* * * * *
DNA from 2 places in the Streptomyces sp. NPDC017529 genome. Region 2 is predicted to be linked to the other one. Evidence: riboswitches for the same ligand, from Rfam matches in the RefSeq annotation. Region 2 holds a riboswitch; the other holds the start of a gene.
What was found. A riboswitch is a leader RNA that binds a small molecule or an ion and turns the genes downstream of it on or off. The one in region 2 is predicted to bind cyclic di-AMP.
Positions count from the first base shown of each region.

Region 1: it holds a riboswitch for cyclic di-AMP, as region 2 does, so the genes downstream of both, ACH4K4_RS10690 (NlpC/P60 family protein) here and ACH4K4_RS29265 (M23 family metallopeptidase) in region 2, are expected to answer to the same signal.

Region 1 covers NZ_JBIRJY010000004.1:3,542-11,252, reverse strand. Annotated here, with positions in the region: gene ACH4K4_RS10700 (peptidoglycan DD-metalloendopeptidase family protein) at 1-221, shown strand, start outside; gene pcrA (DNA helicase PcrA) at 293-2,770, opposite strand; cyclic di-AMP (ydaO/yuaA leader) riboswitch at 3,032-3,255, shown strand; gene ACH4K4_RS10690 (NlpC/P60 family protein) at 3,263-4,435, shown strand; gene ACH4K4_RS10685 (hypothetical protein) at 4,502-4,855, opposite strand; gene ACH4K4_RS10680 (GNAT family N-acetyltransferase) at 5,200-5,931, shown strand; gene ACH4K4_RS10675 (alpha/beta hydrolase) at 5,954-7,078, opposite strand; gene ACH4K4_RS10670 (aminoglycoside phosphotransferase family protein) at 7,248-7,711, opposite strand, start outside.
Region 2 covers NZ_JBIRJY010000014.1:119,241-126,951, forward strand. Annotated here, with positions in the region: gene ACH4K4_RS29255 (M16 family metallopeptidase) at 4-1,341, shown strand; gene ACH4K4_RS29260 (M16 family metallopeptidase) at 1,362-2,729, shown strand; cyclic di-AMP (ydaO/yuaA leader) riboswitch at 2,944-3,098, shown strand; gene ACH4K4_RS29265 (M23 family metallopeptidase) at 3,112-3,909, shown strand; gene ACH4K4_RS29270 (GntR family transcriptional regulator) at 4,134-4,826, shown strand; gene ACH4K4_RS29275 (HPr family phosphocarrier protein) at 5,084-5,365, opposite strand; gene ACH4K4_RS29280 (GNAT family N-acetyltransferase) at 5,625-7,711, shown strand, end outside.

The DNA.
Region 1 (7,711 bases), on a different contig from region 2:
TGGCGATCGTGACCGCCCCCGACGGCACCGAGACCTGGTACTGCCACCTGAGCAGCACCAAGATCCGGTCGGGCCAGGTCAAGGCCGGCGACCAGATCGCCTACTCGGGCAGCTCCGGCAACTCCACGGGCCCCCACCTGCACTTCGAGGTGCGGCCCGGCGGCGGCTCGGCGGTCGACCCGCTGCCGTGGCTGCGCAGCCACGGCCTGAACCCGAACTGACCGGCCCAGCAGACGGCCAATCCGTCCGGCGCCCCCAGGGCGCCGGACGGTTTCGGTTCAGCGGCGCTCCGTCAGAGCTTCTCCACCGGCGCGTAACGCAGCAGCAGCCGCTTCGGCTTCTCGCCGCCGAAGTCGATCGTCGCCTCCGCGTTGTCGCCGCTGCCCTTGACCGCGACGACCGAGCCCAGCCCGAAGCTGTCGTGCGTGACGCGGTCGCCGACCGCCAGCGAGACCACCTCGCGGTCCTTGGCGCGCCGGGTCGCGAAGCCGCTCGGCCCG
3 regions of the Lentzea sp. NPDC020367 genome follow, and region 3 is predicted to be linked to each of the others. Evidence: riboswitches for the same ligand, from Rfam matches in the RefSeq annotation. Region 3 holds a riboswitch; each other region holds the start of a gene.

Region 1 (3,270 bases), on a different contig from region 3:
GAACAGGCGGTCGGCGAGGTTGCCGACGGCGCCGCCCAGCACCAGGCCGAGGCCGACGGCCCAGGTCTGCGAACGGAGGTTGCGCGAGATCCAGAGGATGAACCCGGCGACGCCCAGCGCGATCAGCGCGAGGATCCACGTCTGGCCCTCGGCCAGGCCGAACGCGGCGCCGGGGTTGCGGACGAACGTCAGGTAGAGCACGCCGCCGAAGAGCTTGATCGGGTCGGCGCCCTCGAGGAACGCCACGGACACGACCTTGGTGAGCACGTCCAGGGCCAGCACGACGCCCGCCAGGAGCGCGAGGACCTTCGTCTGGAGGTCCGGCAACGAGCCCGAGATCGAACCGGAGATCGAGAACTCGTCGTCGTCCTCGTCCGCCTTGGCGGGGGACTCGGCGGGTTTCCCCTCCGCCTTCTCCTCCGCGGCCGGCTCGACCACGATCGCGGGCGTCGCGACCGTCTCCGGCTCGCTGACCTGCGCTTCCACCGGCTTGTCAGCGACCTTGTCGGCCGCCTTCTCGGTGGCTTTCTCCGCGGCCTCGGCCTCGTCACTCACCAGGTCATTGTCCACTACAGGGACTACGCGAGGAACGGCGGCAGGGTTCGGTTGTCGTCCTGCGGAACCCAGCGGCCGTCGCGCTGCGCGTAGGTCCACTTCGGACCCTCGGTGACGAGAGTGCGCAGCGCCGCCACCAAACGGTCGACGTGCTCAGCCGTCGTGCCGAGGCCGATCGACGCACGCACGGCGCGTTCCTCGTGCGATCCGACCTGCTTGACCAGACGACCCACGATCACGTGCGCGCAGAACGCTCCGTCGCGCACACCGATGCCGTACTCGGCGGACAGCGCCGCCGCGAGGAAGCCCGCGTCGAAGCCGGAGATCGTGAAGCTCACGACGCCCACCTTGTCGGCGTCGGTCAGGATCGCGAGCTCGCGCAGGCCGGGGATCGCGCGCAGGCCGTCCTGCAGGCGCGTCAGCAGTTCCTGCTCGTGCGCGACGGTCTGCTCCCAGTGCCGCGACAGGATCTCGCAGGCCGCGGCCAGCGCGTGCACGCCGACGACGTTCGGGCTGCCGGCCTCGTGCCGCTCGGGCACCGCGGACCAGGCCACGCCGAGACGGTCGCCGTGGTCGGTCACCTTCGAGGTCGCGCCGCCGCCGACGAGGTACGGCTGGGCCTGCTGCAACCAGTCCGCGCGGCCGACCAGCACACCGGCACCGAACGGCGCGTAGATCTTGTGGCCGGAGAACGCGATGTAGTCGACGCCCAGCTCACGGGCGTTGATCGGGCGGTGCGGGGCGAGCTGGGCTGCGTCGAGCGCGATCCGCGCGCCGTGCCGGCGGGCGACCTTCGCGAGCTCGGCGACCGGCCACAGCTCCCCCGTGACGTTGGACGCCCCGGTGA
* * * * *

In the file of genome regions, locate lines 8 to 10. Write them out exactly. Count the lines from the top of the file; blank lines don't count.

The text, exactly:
Region 1 (7,711 bases), on a different contig from region 2:
TGGCGATCGTGACCGCCCCCGACGGCACCGAGACCTGGTACTGCCACCTGAGCAGCACCAAGATCCGGTCGGGCCAGGTCAAGGCCGGCGACCAGATCGCCTACTCGGGCAGCTCCGGCAACTCCACGGGCCCCCACCTGCACTTCGAGGTGCGGCCCGGCGGCGGCTCGGCGGTCGACCCGCTGCCGTGGCTGCGCAGCCACGGCCTGAACCCGAACTGACCGGCCCAGCAGACGGCCAATCCGTCCGGCGCCCCCAGGGCGCCGGACGGTTTCGGTTCAGCGGCGCTCCGTCAGAGCTTCTCCACCGGCGCGTAACGCAGCAGCAGCCGCTTCGGCTTCTCGCCGCCGAAGTCGATCGTCGCCTCCGCGTTGTCGCCGCTGCCCTTGACCGCGACGACCGAGCCCAGCCCGAAGCTGTCGTGCGTGACGCGGTCGCCGACCGCCAGCGAGACCACCTCGCGGTCCTTGGCGCGCCGGGTCGCGAAGCCGCTCGGCCCG
3 regions of the Lentzea sp. NPDC020367 genome follow, and region 3 is predicted to be linked to each of the others. Evidence: riboswitches for the same ligand, from Rfam matches in the RefSeq annotation. Region 3 holds a riboswitch; each other region holds the start of a gene.